Philippe's greatest challenge in west coast swing has emerged as the natural opposite to his strengths in technical precision and performance: social dancing. "I'm still learning how to just be in the moment and enjoy the dancing," he said. "That can be very hard for me because I naturally want it to be very clean and precise. Trying to be okay so I can be crazy when I'm dancing. I don't have to be 100% technician." He practices what he tries to get his students to do: believe in themselves. "I work on trusting myself and letting myself be crazy when I dance like I am when I teach!"

Philippe laughed as he shared his challenges as a social dancer. "It's about leveling up to Flore. She's so good!" He explains that Flore always took to west coast swing like fish to water. "For years, no one would talk to me and they'd only praise Flore!" He laughs again and said, "Now I'm proud people know my name!" There's a sense that he says this with pride as well. He values Flore as his dance and life partner and admires the work she's done.

The real west coast swing journey began once they moved to Canada in search of more swing in their lives. At first, they thought it might be lindy that they gave their time to. But no, west coast swing had them in its entrancing grip! "The community in Montreal has been amazing," Philippe said. "All the people are behind you and cheer for you. That's awesome to have a community that believes in you. That really helps in self confidence." Today, they've been in Canada for four years. Their first event in actual Jack and Jills was Swinging New England in 2013. They teach regularly in their new home community in Montreal as well as at events around the world.

Teaching west coast swing started soon after they discovered the dance-whether or not they were ready! Their local dance studio asked if they would start teaching classes. So they took a private with another French pro to learn the basics and turned around to teach a yearlong lesson series. "I apologize to anyone I taught in my first year!" Philippe laughs. "Seriously, I knew nothing. We did our best." It's a story that should warm any community organizer's heart. So often, we have to learn from whoever is just a few steps ahead of us. Philippe and Flore took that responsibility seriously and worked hard to level up their dancing even while they immediately passed the knowledge on to beginners.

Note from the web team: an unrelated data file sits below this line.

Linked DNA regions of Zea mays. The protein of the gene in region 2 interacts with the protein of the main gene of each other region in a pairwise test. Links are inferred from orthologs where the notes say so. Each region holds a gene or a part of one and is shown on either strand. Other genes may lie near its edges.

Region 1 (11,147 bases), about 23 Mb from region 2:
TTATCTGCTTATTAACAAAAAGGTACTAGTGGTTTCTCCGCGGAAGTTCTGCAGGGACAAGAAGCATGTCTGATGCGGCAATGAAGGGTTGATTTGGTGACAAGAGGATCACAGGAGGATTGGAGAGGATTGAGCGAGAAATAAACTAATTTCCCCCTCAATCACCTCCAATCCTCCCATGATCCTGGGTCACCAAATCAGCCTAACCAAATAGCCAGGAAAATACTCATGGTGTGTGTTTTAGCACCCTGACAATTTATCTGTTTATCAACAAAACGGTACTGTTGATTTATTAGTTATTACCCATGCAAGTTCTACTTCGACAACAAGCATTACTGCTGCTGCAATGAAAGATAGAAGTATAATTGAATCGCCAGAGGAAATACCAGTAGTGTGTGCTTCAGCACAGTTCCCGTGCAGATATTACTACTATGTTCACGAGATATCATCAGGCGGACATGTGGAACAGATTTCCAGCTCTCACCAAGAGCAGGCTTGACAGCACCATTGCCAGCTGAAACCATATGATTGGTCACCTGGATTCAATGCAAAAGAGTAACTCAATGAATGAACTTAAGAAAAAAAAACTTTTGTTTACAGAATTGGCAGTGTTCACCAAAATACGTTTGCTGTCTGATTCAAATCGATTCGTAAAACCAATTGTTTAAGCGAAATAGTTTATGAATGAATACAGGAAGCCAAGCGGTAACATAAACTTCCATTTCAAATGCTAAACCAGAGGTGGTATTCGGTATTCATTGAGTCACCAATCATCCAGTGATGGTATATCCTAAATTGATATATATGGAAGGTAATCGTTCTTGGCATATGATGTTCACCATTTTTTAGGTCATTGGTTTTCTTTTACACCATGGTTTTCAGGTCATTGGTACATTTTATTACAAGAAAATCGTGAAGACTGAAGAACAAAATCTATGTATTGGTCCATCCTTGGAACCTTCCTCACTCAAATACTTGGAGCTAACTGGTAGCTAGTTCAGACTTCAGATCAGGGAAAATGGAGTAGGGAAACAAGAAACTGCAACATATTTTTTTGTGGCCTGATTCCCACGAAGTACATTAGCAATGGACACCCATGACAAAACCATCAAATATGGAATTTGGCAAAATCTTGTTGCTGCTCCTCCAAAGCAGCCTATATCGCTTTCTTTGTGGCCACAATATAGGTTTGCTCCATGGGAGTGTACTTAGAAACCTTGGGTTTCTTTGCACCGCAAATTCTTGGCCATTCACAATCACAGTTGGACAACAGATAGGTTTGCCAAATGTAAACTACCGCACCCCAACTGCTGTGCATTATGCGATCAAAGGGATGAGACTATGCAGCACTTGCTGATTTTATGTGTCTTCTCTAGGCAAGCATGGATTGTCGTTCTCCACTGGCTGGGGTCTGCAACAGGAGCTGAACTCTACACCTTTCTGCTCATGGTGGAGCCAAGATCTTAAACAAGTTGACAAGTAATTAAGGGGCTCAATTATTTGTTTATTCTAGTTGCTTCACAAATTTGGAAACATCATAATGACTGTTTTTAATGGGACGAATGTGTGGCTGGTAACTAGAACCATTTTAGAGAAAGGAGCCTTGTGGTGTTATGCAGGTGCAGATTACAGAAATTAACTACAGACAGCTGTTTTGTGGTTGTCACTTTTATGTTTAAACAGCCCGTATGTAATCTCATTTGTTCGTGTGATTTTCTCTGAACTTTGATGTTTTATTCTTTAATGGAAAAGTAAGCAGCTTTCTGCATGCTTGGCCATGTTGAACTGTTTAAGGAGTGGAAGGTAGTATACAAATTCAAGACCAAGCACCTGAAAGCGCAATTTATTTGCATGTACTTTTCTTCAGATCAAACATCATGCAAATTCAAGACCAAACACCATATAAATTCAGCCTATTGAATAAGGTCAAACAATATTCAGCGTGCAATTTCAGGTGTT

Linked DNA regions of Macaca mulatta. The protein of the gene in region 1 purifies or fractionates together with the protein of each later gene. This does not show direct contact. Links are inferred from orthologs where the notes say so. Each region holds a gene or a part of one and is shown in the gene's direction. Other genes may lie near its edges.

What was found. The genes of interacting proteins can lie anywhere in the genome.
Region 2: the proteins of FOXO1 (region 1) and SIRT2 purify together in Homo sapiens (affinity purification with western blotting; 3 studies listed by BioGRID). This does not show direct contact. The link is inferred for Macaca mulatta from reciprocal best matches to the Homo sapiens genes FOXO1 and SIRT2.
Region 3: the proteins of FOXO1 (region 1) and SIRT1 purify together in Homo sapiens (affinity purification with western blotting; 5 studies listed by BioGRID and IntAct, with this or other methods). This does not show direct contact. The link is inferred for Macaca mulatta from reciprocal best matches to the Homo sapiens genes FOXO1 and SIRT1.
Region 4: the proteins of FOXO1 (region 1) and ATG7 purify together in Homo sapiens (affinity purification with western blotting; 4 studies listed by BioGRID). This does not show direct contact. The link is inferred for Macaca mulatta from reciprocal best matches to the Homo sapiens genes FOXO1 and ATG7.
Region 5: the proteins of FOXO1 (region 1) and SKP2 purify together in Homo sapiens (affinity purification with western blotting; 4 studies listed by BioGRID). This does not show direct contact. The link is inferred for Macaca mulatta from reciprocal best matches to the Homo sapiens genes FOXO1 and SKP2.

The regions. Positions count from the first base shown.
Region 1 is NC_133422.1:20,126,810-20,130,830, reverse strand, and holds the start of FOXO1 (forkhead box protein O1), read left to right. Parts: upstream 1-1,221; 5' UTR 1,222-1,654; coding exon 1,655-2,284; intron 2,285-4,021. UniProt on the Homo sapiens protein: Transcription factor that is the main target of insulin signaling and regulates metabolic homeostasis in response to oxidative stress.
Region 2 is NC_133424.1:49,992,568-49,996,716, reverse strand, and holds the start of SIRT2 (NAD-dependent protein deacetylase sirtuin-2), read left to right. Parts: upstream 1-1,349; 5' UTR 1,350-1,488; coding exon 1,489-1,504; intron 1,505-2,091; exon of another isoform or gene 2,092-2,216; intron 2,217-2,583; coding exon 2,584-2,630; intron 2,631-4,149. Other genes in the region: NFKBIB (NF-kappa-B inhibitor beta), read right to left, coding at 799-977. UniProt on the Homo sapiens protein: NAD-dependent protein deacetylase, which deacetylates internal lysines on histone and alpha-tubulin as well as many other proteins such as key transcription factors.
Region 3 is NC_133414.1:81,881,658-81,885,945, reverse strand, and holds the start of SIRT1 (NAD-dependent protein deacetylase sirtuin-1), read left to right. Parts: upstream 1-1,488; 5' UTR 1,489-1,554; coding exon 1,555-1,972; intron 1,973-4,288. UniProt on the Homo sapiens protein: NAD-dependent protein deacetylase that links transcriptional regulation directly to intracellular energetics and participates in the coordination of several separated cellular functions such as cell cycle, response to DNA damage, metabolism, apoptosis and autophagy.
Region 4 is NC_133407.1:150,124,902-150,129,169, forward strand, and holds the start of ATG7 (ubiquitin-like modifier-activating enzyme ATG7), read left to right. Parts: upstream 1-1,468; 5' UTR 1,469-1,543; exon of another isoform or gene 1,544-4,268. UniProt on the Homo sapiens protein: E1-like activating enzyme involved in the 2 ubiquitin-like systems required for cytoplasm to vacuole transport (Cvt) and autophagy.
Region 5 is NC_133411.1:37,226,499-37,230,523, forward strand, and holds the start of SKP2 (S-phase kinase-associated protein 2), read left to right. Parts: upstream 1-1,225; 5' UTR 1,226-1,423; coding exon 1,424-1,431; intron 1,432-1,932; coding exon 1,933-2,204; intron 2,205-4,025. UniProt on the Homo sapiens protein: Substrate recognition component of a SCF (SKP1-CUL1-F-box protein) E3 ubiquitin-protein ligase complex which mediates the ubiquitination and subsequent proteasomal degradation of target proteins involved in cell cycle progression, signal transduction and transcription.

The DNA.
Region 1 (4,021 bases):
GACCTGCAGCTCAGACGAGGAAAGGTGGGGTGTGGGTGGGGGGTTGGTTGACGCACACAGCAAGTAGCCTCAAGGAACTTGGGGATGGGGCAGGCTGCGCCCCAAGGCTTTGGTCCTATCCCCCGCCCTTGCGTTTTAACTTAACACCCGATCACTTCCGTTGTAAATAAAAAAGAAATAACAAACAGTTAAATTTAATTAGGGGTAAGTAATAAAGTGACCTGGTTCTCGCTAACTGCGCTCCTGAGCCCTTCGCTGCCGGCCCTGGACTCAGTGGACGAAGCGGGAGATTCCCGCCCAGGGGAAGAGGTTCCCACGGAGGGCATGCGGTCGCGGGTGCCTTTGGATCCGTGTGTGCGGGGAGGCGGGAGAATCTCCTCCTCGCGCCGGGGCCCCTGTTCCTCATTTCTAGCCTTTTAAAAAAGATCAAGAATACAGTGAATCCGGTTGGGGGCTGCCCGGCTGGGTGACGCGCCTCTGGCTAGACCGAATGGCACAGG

Now, Philippe describes his teaching style as, "excited and animated! We don't usually teach a lot of fancy moves. It's more about how to find your own moves, how to use technique better," he said. "It's about the fundamentals." He also acknowledges that a common theme in his teaching has come from Flore. "Don't be afraid to be yourself! Workshops help you practice believing in yourself. No matter what level you are, you can sell your thing!"

What is he most looking forward to about Camp Westie? "Being in the woods! And spending the time to exchange with people, being able to once to talk to all the people. To know the people who are actually there. Usually, I can only say hi to everyone and not knowing them and there is no time to talk. I will know everyone's names!"

It's one of our favorite things about Camp Westie too, how it's small enough to actually know everyone's names and know our pros the way we know our friends.

Join us this year for the fourth ever Camp Westie!

— Written by Dana Ray


See Philippe in action: